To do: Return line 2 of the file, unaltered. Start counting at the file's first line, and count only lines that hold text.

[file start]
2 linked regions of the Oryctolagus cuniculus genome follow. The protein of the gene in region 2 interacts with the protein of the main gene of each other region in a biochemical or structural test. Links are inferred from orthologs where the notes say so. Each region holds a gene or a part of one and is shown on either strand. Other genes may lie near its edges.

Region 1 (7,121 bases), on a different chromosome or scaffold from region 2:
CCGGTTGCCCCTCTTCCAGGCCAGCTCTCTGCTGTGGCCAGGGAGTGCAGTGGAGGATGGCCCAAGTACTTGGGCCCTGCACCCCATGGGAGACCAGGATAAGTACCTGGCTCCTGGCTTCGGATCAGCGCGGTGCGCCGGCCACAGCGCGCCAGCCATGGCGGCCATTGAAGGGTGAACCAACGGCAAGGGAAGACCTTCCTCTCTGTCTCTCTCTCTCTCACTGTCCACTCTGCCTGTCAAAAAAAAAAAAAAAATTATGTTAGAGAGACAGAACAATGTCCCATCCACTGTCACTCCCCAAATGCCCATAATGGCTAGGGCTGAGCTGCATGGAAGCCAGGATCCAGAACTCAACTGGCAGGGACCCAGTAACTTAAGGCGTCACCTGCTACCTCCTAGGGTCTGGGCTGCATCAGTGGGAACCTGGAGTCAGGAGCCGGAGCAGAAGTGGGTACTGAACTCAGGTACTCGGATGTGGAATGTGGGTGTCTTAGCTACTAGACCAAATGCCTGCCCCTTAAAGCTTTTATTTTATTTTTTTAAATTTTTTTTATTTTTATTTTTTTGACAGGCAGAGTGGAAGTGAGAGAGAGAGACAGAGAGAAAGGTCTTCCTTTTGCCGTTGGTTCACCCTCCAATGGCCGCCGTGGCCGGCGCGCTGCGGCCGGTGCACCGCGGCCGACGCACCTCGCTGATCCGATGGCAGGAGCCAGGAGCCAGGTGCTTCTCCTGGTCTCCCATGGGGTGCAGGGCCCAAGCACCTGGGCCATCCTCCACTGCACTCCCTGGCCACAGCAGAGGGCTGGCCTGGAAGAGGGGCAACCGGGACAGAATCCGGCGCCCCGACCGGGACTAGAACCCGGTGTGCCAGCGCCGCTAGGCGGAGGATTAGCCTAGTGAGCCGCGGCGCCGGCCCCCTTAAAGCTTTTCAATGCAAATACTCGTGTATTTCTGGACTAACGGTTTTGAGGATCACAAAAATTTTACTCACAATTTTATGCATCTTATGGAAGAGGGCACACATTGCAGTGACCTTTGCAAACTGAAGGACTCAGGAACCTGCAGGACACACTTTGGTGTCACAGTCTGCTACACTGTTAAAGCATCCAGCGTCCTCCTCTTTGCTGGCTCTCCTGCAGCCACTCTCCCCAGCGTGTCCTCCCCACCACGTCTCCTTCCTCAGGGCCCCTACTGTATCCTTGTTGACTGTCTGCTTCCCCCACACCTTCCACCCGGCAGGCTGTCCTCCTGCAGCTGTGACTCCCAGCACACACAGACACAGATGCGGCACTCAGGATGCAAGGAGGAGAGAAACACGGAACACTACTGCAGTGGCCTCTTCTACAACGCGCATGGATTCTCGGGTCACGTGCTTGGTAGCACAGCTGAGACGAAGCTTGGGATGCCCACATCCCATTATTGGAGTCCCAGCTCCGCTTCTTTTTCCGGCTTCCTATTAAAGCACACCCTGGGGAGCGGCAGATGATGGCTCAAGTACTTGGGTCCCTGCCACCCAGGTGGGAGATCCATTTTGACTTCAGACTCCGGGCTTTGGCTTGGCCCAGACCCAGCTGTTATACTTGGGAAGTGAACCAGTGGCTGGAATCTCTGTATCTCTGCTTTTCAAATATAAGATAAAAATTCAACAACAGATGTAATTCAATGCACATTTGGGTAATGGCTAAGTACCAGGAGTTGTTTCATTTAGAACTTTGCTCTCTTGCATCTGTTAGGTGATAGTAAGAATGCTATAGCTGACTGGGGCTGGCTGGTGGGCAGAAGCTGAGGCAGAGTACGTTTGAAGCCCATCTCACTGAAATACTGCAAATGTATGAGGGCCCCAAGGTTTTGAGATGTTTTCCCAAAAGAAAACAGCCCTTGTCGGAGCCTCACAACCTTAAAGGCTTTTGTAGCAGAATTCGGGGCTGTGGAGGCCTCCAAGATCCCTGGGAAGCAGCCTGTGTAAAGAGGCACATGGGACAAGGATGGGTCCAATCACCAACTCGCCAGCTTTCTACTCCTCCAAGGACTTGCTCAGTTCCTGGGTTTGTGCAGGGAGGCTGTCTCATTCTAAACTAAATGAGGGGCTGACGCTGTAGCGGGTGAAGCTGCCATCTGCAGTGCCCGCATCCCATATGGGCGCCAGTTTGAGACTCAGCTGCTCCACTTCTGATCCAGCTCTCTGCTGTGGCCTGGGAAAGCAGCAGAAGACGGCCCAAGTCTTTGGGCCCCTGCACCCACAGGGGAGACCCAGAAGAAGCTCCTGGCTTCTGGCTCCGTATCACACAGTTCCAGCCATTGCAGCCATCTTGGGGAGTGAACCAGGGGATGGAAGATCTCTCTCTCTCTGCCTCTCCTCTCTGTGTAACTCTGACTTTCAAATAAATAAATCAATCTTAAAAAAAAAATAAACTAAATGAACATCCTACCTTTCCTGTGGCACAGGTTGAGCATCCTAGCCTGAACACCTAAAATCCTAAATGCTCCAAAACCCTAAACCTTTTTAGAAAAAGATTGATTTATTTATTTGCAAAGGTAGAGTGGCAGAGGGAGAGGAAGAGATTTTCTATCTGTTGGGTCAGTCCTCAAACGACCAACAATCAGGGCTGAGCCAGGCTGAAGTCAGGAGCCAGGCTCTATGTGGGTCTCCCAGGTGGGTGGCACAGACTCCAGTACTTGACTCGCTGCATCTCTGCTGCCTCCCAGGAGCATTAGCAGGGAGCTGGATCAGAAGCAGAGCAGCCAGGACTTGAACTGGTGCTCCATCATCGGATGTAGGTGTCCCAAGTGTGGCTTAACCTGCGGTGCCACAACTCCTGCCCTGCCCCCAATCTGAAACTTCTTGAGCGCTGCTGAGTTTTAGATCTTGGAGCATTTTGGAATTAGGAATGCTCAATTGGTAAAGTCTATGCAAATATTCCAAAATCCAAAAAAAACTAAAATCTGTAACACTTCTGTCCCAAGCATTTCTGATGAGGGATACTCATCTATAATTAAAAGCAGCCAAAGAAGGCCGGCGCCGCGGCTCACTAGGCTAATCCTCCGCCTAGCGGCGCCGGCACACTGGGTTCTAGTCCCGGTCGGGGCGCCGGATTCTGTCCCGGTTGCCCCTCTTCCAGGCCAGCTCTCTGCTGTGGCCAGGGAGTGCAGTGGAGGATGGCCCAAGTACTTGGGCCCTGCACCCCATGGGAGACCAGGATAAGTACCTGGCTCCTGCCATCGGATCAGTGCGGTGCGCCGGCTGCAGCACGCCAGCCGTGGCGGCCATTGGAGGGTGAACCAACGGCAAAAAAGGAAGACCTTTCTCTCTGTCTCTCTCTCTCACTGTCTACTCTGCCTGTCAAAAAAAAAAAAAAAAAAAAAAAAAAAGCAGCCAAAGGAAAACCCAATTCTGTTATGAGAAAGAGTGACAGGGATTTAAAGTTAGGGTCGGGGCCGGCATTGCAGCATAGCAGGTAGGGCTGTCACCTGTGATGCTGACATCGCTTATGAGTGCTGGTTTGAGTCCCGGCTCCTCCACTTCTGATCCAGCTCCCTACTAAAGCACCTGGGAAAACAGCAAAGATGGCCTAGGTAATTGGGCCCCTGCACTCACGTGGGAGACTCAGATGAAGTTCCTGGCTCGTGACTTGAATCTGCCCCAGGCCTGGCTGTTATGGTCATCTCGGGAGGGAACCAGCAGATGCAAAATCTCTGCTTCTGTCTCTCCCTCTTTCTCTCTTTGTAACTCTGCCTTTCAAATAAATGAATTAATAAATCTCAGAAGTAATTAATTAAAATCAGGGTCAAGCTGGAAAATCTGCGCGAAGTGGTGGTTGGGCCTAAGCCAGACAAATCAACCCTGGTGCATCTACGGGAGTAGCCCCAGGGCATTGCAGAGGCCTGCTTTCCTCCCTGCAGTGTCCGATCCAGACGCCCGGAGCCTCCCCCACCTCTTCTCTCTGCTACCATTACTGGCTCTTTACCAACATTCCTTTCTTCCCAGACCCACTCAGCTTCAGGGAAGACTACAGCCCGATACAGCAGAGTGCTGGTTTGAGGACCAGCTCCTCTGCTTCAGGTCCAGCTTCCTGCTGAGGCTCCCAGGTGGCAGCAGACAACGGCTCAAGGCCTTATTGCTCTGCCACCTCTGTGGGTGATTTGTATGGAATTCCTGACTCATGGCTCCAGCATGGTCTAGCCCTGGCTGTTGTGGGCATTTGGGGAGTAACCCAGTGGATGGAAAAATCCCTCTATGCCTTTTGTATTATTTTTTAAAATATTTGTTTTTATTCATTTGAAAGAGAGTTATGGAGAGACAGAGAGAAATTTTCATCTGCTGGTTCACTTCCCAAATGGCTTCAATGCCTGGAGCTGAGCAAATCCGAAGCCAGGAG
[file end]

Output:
Region 1 (7,121 bases), on a different chromosome or scaffold from region 2: